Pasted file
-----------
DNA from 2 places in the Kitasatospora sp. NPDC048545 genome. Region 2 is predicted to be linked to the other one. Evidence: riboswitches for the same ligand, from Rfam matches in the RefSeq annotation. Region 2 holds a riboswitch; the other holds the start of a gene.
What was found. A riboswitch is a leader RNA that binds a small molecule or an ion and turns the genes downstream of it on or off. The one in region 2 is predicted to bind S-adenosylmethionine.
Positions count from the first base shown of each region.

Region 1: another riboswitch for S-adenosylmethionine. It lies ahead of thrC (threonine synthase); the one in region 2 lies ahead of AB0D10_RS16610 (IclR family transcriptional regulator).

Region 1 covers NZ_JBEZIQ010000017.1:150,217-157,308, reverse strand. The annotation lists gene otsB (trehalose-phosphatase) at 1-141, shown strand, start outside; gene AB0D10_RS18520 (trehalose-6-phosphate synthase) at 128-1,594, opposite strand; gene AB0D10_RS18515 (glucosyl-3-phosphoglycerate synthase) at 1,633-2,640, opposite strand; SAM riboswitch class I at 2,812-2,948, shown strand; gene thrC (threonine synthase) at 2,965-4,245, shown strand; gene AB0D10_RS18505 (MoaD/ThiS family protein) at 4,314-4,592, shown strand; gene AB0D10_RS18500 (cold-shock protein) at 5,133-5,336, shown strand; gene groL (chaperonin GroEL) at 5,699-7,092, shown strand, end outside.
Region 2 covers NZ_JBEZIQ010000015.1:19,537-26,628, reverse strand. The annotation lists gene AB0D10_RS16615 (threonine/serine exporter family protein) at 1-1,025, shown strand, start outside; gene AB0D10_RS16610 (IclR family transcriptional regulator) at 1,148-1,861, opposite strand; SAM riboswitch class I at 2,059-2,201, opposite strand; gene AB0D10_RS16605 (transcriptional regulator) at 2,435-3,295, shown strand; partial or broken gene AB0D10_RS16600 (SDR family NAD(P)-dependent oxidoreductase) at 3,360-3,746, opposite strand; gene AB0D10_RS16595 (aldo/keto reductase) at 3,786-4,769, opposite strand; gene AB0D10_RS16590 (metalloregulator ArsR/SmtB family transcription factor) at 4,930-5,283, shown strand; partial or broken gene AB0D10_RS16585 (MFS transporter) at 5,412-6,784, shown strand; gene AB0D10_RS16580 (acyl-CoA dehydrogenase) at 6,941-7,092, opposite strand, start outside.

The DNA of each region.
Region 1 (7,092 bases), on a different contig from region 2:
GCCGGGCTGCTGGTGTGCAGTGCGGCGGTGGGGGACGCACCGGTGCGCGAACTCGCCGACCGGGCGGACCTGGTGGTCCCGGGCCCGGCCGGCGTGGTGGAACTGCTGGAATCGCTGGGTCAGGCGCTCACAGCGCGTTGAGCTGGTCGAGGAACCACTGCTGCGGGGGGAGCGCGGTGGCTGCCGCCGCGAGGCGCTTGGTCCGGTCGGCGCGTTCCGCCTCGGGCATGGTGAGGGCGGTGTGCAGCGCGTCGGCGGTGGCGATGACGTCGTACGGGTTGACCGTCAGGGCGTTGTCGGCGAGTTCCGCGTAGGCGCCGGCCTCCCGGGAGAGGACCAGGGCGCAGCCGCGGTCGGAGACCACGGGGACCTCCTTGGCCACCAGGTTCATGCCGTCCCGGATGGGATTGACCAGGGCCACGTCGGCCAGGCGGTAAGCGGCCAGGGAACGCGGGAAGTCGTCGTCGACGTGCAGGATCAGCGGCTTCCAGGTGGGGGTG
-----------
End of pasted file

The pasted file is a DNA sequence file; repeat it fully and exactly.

DNA from 2 places in the Kitasatospora sp. NPDC048545 genome. Region 2 is predicted to be linked to the other one. Evidence: riboswitches for the same ligand, from Rfam matches in the RefSeq annotation. Region 2 holds a riboswitch; the other holds the start of a gene.
What was found. A riboswitch is a leader RNA that binds a small molecule or an ion and turns the genes downstream of it on or off. The one in region 2 is predicted to bind S-adenosylmethionine.
Positions count from the first base shown of each region.

Region 1: another riboswitch for S-adenosylmethionine. It lies ahead of thrC (threonine synthase); the one in region 2 lies ahead of AB0D10_RS16610 (IclR family transcriptional regulator).

Region 1 covers NZ_JBEZIQ010000017.1:150,217-157,308, reverse strand. The annotation lists gene otsB (trehalose-phosphatase) at 1-141, shown strand, start outside; gene AB0D10_RS18520 (trehalose-6-phosphate synthase) at 128-1,594, opposite strand; gene AB0D10_RS18515 (glucosyl-3-phosphoglycerate synthase) at 1,633-2,640, opposite strand; SAM riboswitch class I at 2,812-2,948, shown strand; gene thrC (threonine synthase) at 2,965-4,245, shown strand; gene AB0D10_RS18505 (MoaD/ThiS family protein) at 4,314-4,592, shown strand; gene AB0D10_RS18500 (cold-shock protein) at 5,133-5,336, shown strand; gene groL (chaperonin GroEL) at 5,699-7,092, shown strand, end outside.
Region 2 covers NZ_JBEZIQ010000015.1:19,537-26,628, reverse strand. The annotation lists gene AB0D10_RS16615 (threonine/serine exporter family protein) at 1-1,025, shown strand, start outside; gene AB0D10_RS16610 (IclR family transcriptional regulator) at 1,148-1,861, opposite strand; SAM riboswitch class I at 2,059-2,201, opposite strand; gene AB0D10_RS16605 (transcriptional regulator) at 2,435-3,295, shown strand; partial or broken gene AB0D10_RS16600 (SDR family NAD(P)-dependent oxidoreductase) at 3,360-3,746, opposite strand; gene AB0D10_RS16595 (aldo/keto reductase) at 3,786-4,769, opposite strand; gene AB0D10_RS16590 (metalloregulator ArsR/SmtB family transcription factor) at 4,930-5,283, shown strand; partial or broken gene AB0D10_RS16585 (MFS transporter) at 5,412-6,784, shown strand; gene AB0D10_RS16580 (acyl-CoA dehydrogenase) at 6,941-7,092, opposite strand, start outside.

The DNA of each region.
Region 1 (7,092 bases), on a different contig from region 2:
GCCGGGCTGCTGGTGTGCAGTGCGGCGGTGGGGGACGCACCGGTGCGCGAACTCGCCGACCGGGCGGACCTGGTGGTCCCGGGCCCGGCCGGCGTGGTGGAACTGCTGGAATCGCTGGGTCAGGCGCTCACAGCGCGTTGAGCTGGTCGAGGAACCACTGCTGCGGGGGGAGCGCGGTGGCTGCCGCCGCGAGGCGCTTGGTCCGGTCGGCGCGTTCCGCCTCGGGCATGGTGAGGGCGGTGTGCAGCGCGTCGGCGGTGGCGATGACGTCGTACGGGTTGACCGTCAGGGCGTTGTCGGCGAGTTCCGCGTAGGCGCCGGCCTCCCGGGAGAGGACCAGGGCGCAGCCGCGGTCGGAGACCACGGGGACCTCCTTGGCCACCAGGTTCATGCCGTCCCGGATGGGATTGACCAGGGCCACGTCGGCCAGGCGGTAAGCGGCCAGGGAACGCGGGAAGTCGTCGTCGACGTGCAGGATCAGCGGCTTCCAGGTGGGGGTG